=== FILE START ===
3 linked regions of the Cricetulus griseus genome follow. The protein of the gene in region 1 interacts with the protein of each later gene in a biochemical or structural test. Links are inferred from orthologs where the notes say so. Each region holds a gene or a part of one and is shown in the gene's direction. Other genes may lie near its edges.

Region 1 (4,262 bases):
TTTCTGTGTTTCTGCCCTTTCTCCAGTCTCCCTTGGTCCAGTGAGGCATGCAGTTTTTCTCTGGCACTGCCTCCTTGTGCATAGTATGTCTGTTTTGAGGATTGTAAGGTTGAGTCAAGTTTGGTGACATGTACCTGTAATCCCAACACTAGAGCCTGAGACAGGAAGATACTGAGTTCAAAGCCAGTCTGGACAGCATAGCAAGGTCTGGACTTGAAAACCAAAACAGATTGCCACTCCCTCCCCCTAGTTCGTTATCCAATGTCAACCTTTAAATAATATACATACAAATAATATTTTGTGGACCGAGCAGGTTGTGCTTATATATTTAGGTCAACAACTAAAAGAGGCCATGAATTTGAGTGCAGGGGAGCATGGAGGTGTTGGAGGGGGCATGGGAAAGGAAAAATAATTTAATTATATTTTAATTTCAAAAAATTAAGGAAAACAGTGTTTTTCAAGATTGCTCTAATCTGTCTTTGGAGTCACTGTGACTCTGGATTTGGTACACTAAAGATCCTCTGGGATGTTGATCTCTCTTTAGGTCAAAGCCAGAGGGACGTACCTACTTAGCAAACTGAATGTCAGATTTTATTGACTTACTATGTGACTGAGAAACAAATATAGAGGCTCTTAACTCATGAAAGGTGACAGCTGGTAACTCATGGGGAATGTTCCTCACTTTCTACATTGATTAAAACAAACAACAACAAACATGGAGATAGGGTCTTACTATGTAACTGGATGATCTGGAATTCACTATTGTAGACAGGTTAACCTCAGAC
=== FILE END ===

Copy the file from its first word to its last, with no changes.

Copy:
3 linked regions of the Cricetulus griseus genome follow. The protein of the gene in region 1 interacts with the protein of each later gene in a biochemical or structural test. Links are inferred from orthologs where the notes say so. Each region holds a gene or a part of one and is shown in the gene's direction. Other genes may lie near its edges.

Region 1 (4,262 bases):
TTTCTGTGTTTCTGCCCTTTCTCCAGTCTCCCTTGGTCCAGTGAGGCATGCAGTTTTTCTCTGGCACTGCCTCCTTGTGCATAGTATGTCTGTTTTGAGGATTGTAAGGTTGAGTCAAGTTTGGTGACATGTACCTGTAATCCCAACACTAGAGCCTGAGACAGGAAGATACTGAGTTCAAAGCCAGTCTGGACAGCATAGCAAGGTCTGGACTTGAAAACCAAAACAGATTGCCACTCCCTCCCCCTAGTTCGTTATCCAATGTCAACCTTTAAATAATATACATACAAATAATATTTTGTGGACCGAGCAGGTTGTGCTTATATATTTAGGTCAACAACTAAAAGAGGCCATGAATTTGAGTGCAGGGGAGCATGGAGGTGTTGGAGGGGGCATGGGAAAGGAAAAATAATTTAATTATATTTTAATTTCAAAAAATTAAGGAAAACAGTGTTTTTCAAGATTGCTCTAATCTGTCTTTGGAGTCACTGTGACTCTGGATTTGGTACACTAAAGATCCTCTGGGATGTTGATCTCTCTTTAGGTCAAAGCCAGAGGGACGTACCTACTTAGCAAACTGAATGTCAGATTTTATTGACTTACTATGTGACTGAGAAACAAATATAGAGGCTCTTAACTCATGAAAGGTGACAGCTGGTAACTCATGGGGAATGTTCCTCACTTTCTACATTGATTAAAACAAACAACAACAAACATGGAGATAGGGTCTTACTATGTAACTGGATGATCTGGAATTCACTATTGTAGACAGGTTAACCTCAGAC